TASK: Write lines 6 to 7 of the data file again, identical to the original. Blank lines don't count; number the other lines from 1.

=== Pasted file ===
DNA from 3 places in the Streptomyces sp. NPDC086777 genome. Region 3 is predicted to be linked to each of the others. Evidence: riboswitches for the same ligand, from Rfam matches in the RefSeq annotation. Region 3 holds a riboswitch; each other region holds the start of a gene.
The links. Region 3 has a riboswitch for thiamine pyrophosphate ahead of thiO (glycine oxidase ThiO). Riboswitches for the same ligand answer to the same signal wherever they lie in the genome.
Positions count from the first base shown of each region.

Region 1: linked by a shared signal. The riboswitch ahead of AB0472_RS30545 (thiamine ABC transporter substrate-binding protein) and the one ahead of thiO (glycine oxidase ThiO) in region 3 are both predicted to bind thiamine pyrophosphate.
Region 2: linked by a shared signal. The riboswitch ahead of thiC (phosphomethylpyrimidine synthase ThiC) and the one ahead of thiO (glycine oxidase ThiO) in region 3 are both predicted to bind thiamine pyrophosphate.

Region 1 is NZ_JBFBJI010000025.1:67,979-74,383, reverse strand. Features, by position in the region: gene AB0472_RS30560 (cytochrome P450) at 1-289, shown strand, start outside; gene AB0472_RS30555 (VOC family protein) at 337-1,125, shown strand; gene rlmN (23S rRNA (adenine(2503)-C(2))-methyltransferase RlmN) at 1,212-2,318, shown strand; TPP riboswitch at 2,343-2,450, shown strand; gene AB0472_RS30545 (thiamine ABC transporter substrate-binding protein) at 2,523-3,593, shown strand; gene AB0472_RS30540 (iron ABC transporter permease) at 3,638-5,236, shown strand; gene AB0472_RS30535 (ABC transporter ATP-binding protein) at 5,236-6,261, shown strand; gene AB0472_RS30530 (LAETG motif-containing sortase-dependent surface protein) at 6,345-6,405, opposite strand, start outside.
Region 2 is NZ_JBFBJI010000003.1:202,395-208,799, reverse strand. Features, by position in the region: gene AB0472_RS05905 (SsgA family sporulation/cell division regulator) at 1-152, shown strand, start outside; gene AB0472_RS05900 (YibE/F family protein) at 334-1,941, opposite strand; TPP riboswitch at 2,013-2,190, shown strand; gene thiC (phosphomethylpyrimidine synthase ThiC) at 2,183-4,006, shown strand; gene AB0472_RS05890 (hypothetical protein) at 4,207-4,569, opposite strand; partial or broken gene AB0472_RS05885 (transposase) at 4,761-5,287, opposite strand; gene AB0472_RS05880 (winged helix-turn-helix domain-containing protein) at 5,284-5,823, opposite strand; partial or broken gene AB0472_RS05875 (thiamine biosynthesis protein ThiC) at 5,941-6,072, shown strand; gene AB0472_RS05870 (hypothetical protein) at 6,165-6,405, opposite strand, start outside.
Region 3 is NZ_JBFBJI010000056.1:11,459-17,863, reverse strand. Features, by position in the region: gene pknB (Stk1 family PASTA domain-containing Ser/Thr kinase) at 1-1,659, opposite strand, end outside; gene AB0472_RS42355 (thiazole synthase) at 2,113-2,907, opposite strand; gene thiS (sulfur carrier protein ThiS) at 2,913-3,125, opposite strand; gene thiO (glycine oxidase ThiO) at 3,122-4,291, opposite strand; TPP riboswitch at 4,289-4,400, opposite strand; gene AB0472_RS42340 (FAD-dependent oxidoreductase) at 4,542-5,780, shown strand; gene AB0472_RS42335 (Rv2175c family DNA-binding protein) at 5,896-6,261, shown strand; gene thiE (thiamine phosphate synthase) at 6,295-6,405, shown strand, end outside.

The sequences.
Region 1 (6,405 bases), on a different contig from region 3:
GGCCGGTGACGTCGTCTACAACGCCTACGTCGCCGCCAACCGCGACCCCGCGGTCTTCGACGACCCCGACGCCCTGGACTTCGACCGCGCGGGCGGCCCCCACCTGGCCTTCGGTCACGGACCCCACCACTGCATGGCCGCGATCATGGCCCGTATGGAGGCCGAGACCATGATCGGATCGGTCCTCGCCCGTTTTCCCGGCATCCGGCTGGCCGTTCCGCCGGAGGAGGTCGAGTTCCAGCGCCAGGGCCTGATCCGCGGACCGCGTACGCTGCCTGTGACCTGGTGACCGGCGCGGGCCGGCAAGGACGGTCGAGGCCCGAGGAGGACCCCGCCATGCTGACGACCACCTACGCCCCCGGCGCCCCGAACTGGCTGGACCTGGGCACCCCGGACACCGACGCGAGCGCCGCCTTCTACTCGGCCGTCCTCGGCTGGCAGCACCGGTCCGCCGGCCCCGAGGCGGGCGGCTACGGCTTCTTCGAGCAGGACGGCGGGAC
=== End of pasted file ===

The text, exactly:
Region 1 is NZ_JBFBJI010000025.1:67,979-74,383, reverse strand. Features, by position in the region: gene AB0472_RS30560 (cytochrome P450) at 1-289, shown strand, start outside; gene AB0472_RS30555 (VOC family protein) at 337-1,125, shown strand; gene rlmN (23S rRNA (adenine(2503)-C(2))-methyltransferase RlmN) at 1,212-2,318, shown strand; TPP riboswitch at 2,343-2,450, shown strand; gene AB0472_RS30545 (thiamine ABC transporter substrate-binding protein) at 2,523-3,593, shown strand; gene AB0472_RS30540 (iron ABC transporter permease) at 3,638-5,236, shown strand; gene AB0472_RS30535 (ABC transporter ATP-binding protein) at 5,236-6,261, shown strand; gene AB0472_RS30530 (LAETG motif-containing sortase-dependent surface protein) at 6,345-6,405, opposite strand, start outside.
Region 2 is NZ_JBFBJI010000003.1:202,395-208,799, reverse strand. Features, by position in the region: gene AB0472_RS05905 (SsgA family sporulation/cell division regulator) at 1-152, shown strand, start outside; gene AB0472_RS05900 (YibE/F family protein) at 334-1,941, opposite strand; TPP riboswitch at 2,013-2,190, shown strand; gene thiC (phosphomethylpyrimidine synthase ThiC) at 2,183-4,006, shown strand; gene AB0472_RS05890 (hypothetical protein) at 4,207-4,569, opposite strand; partial or broken gene AB0472_RS05885 (transposase) at 4,761-5,287, opposite strand; gene AB0472_RS05880 (winged helix-turn-helix domain-containing protein) at 5,284-5,823, opposite strand; partial or broken gene AB0472_RS05875 (thiamine biosynthesis protein ThiC) at 5,941-6,072, shown strand; gene AB0472_RS05870 (hypothetical protein) at 6,165-6,405, opposite strand, start outside.